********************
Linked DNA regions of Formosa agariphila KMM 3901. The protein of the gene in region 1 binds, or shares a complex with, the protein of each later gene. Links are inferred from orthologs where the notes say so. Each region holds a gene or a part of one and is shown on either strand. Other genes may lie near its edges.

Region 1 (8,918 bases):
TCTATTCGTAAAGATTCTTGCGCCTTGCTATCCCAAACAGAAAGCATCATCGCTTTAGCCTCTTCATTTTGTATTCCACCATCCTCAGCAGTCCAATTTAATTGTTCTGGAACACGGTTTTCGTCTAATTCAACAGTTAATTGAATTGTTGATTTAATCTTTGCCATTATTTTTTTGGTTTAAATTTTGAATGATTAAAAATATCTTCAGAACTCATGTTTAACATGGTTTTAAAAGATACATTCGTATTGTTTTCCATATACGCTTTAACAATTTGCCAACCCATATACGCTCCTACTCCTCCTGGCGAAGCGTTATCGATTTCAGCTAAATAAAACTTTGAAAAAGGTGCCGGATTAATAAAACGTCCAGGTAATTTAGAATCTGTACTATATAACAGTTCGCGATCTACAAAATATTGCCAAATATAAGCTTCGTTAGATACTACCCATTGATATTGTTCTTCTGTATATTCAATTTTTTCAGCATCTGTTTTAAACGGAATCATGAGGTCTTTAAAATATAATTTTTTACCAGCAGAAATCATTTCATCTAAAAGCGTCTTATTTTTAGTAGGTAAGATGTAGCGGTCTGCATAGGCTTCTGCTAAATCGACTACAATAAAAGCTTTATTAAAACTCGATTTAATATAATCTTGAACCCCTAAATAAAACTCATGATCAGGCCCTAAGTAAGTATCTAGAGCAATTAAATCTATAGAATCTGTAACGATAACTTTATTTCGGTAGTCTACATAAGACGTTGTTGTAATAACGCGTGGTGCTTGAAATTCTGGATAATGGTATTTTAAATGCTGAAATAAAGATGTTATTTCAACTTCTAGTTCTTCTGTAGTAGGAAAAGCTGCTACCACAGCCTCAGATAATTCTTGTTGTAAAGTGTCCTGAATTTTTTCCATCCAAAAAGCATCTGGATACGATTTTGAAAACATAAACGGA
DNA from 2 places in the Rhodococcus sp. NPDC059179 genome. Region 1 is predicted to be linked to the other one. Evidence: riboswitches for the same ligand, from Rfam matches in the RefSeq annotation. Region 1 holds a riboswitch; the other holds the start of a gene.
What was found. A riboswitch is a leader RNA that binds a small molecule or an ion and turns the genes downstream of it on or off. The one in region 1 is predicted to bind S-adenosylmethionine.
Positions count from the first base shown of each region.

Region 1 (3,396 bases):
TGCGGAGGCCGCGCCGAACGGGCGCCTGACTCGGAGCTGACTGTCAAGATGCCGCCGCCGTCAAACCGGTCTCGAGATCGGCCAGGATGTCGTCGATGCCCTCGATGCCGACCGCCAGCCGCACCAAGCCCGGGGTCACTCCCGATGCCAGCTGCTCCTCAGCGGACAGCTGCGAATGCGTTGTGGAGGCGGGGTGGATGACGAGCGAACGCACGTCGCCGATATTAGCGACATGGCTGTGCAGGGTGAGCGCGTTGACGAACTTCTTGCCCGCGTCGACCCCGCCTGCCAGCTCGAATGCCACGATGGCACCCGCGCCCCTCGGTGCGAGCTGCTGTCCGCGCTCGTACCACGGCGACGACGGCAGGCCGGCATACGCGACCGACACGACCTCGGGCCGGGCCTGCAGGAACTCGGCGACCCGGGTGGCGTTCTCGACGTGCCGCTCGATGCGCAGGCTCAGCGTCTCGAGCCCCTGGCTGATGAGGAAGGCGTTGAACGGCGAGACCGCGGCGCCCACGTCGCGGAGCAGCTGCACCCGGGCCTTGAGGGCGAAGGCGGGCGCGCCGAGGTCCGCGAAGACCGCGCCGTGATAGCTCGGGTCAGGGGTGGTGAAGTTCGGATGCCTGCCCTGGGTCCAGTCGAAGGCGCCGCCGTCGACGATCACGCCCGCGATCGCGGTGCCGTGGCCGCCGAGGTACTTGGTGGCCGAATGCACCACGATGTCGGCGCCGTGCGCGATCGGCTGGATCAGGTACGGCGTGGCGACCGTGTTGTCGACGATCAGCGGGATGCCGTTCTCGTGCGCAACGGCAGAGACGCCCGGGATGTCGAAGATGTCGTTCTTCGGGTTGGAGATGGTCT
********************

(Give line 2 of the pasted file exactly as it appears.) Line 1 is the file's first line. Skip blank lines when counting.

Region 1 (8,918 bases):